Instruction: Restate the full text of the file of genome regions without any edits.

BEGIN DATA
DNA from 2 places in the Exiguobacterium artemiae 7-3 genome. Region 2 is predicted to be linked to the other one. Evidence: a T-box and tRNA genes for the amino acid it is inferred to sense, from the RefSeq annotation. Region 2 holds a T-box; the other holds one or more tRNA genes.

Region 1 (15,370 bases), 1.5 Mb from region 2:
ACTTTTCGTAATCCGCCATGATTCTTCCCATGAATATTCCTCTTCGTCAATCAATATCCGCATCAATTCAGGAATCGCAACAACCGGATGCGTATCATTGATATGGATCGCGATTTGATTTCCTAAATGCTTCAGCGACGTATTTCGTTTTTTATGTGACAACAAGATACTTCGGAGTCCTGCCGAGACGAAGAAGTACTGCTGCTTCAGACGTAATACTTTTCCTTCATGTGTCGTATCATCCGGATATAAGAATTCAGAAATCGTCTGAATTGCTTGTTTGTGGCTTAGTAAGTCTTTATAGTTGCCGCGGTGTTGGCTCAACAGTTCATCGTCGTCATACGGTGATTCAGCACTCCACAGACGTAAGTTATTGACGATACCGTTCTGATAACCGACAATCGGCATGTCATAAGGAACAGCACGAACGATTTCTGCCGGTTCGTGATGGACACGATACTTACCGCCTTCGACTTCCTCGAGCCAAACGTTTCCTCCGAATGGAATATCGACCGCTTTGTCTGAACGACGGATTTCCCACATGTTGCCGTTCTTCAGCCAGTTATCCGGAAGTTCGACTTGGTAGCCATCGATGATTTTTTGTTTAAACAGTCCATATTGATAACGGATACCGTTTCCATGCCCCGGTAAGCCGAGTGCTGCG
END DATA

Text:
DNA from 2 places in the Exiguobacterium artemiae 7-3 genome. Region 2 is predicted to be linked to the other one. Evidence: a T-box and tRNA genes for the amino acid it is inferred to sense, from the RefSeq annotation. Region 2 holds a T-box; the other holds one or more tRNA genes.

Region 1 (15,370 bases), 1.5 Mb from region 2:
ACTTTTCGTAATCCGCCATGATTCTTCCCATGAATATTCCTCTTCGTCAATCAATATCCGCATCAATTCAGGAATCGCAACAACCGGATGCGTATCATTGATATGGATCGCGATTTGATTTCCTAAATGCTTCAGCGACGTATTTCGTTTTTTATGTGACAACAAGATACTTCGGAGTCCTGCCGAGACGAAGAAGTACTGCTGCTTCAGACGTAATACTTTTCCTTCATGTGTCGTATCATCCGGATATAAGAATTCAGAAATCGTCTGAATTGCTTGTTTGTGGCTTAGTAAGTCTTTATAGTTGCCGCGGTGTTGGCTCAACAGTTCATCGTCGTCATACGGTGATTCAGCACTCCACAGACGTAAGTTATTGACGATACCGTTCTGATAACCGACAATCGGCATGTCATAAGGAACAGCACGAACGATTTCTGCCGGTTCGTGATGGACACGATACTTACCGCCTTCGACTTCCTCGAGCCAAACGTTTCCTCCGAATGGAATATCGACCGCTTTGTCTGAACGACGGATTTCCCACATGTTGCCGTTCTTCAGCCAGTTATCCGGAAGTTCGACTTGGTAGCCATCGATGATTTTTTGTTTAAACAGTCCATATTGATAACGGATACCGTTTCCATGCCCCGGTAAGCCGAGTGCTGCG